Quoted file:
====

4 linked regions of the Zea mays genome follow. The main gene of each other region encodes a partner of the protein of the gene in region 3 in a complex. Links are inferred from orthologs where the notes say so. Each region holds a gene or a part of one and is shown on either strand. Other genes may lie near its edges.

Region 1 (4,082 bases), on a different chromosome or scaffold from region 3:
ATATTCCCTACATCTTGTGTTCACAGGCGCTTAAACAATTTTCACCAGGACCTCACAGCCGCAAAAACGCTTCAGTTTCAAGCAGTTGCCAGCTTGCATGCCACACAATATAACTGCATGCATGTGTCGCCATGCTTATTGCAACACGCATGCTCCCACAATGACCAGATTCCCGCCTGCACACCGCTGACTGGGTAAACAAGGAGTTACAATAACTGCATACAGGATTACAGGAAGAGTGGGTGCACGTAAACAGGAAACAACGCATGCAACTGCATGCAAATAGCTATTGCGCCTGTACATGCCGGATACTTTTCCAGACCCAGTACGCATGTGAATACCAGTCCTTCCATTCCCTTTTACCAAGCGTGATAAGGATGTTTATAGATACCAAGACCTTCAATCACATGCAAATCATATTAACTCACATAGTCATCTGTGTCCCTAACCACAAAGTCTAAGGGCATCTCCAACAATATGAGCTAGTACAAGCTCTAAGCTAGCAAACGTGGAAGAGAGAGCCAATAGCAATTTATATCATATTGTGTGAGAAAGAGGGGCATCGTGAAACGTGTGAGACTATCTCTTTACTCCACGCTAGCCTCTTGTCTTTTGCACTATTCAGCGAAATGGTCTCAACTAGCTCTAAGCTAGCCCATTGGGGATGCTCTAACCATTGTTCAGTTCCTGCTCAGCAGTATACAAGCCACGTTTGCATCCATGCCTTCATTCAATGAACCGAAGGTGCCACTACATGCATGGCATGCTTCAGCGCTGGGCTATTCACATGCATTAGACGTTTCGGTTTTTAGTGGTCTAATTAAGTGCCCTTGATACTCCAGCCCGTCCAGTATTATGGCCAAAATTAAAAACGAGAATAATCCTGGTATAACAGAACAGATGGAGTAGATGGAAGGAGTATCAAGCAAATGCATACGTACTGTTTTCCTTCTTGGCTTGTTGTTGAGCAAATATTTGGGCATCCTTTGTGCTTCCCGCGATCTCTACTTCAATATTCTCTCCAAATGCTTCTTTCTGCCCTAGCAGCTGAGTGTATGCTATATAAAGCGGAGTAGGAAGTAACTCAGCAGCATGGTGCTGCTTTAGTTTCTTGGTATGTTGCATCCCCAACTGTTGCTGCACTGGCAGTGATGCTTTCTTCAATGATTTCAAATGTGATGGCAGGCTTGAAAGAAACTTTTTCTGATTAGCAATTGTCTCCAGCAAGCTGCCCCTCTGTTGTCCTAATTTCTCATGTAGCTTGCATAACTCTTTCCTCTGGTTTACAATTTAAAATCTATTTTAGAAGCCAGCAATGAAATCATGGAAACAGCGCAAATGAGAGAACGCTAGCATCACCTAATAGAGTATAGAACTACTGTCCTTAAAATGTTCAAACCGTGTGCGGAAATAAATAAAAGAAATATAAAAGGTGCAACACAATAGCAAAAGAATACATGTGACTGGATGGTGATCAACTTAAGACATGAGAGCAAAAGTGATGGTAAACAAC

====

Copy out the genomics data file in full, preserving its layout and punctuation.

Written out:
4 linked regions of the Zea mays genome follow. The main gene of each other region encodes a partner of the protein of the gene in region 3 in a complex. Links are inferred from orthologs where the notes say so. Each region holds a gene or a part of one and is shown on either strand. Other genes may lie near its edges.

Region 1 (4,082 bases), on a different chromosome or scaffold from region 3:
ATATTCCCTACATCTTGTGTTCACAGGCGCTTAAACAATTTTCACCAGGACCTCACAGCCGCAAAAACGCTTCAGTTTCAAGCAGTTGCCAGCTTGCATGCCACACAATATAACTGCATGCATGTGTCGCCATGCTTATTGCAACACGCATGCTCCCACAATGACCAGATTCCCGCCTGCACACCGCTGACTGGGTAAACAAGGAGTTACAATAACTGCATACAGGATTACAGGAAGAGTGGGTGCACGTAAACAGGAAACAACGCATGCAACTGCATGCAAATAGCTATTGCGCCTGTACATGCCGGATACTTTTCCAGACCCAGTACGCATGTGAATACCAGTCCTTCCATTCCCTTTTACCAAGCGTGATAAGGATGTTTATAGATACCAAGACCTTCAATCACATGCAAATCATATTAACTCACATAGTCATCTGTGTCCCTAACCACAAAGTCTAAGGGCATCTCCAACAATATGAGCTAGTACAAGCTCTAAGCTAGCAAACGTGGAAGAGAGAGCCAATAGCAATTTATATCATATTGTGTGAGAAAGAGGGGCATCGTGAAACGTGTGAGACTATCTCTTTACTCCACGCTAGCCTCTTGTCTTTTGCACTATTCAGCGAAATGGTCTCAACTAGCTCTAAGCTAGCCCATTGGGGATGCTCTAACCATTGTTCAGTTCCTGCTCAGCAGTATACAAGCCACGTTTGCATCCATGCCTTCATTCAATGAACCGAAGGTGCCACTACATGCATGGCATGCTTCAGCGCTGGGCTATTCACATGCATTAGACGTTTCGGTTTTTAGTGGTCTAATTAAGTGCCCTTGATACTCCAGCCCGTCCAGTATTATGGCCAAAATTAAAAACGAGAATAATCCTGGTATAACAGAACAGATGGAGTAGATGGAAGGAGTATCAAGCAAATGCATACGTACTGTTTTCCTTCTTGGCTTGTTGTTGAGCAAATATTTGGGCATCCTTTGTGCTTCCCGCGATCTCTACTTCAATATTCTCTCCAAATGCTTCTTTCTGCCCTAGCAGCTGAGTGTATGCTATATAAAGCGGAGTAGGAAGTAACTCAGCAGCATGGTGCTGCTTTAGTTTCTTGGTATGTTGCATCCCCAACTGTTGCTGCACTGGCAGTGATGCTTTCTTCAATGATTTCAAATGTGATGGCAGGCTTGAAAGAAACTTTTTCTGATTAGCAATTGTCTCCAGCAAGCTGCCCCTCTGTTGTCCTAATTTCTCATGTAGCTTGCATAACTCTTTCCTCTGGTTTACAATTTAAAATCTATTTTAGAAGCCAGCAATGAAATCATGGAAACAGCGCAAATGAGAGAACGCTAGCATCACCTAATAGAGTATAGAACTACTGTCCTTAAAATGTTCAAACCGTGTGCGGAAATAAATAAAAGAAATATAAAAGGTGCAACACAATAGCAAAAGAATACATGTGACTGGATGGTGATCAACTTAAGACATGAGAGCAAAAGTGATGGTAAACAAC